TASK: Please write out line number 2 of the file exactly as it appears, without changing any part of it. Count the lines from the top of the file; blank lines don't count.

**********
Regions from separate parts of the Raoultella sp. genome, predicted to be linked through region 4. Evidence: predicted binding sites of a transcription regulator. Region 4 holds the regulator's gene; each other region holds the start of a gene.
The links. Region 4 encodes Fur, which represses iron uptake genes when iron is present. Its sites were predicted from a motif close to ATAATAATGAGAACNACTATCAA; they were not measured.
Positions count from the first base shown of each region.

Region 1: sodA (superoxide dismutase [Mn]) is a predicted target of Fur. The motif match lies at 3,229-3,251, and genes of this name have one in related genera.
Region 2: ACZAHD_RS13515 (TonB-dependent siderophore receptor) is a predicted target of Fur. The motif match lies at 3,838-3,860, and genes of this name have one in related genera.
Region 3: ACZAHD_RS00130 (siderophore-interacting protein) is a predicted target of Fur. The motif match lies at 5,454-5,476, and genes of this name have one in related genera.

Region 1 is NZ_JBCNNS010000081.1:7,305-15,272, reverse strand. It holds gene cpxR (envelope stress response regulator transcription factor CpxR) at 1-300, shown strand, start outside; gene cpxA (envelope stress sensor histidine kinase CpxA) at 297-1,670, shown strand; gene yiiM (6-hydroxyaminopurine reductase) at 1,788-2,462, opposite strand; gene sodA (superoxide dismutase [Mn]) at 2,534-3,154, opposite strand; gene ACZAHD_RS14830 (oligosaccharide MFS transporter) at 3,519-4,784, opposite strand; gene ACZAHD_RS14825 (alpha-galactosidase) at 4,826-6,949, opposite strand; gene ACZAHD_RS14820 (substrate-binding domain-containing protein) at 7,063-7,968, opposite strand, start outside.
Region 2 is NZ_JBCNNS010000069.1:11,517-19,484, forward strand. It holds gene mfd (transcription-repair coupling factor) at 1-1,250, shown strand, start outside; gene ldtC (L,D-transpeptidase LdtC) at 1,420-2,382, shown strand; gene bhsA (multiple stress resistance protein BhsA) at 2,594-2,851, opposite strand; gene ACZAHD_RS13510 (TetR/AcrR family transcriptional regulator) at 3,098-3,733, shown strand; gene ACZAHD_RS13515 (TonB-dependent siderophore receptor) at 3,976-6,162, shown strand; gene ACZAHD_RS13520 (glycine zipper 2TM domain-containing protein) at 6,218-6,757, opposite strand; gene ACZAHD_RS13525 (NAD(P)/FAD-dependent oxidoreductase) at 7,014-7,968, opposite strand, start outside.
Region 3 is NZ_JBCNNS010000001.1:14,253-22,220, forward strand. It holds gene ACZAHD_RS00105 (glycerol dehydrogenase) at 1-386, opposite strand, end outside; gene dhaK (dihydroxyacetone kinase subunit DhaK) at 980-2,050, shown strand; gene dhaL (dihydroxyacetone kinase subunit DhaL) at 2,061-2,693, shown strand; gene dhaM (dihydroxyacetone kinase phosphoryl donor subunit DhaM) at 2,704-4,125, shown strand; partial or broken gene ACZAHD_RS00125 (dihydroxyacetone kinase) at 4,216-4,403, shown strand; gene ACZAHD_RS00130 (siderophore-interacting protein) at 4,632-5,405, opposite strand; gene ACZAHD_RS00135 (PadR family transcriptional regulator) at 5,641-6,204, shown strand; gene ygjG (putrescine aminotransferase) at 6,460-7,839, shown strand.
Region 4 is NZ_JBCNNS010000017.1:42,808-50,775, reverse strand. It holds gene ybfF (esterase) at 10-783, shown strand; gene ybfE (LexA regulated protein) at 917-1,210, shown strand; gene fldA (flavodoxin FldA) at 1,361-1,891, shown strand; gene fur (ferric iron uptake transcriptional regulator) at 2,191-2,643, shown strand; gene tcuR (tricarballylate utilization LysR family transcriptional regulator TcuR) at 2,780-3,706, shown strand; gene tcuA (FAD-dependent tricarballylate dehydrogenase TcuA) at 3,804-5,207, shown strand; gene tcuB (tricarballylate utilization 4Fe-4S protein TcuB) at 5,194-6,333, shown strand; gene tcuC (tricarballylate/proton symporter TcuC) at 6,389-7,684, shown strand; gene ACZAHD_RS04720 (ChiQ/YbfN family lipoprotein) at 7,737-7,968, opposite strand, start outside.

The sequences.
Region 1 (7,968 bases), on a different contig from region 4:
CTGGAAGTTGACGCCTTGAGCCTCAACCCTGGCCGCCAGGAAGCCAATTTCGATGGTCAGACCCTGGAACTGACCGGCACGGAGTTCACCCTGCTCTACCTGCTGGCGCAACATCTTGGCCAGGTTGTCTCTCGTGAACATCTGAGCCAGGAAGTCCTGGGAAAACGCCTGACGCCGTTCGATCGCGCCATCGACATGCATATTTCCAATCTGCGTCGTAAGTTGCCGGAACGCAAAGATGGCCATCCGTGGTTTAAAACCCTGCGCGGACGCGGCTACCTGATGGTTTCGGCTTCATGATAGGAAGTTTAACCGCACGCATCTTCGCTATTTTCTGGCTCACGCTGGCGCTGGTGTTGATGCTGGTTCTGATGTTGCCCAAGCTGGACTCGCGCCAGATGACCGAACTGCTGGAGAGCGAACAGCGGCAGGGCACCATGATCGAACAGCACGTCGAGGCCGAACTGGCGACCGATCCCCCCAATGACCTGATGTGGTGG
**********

The links. Region 4 encodes Fur, which represses iron uptake genes when iron is present. Its sites were predicted from a motif close to ATAATAATGAGAACNACTATCAA; they were not measured.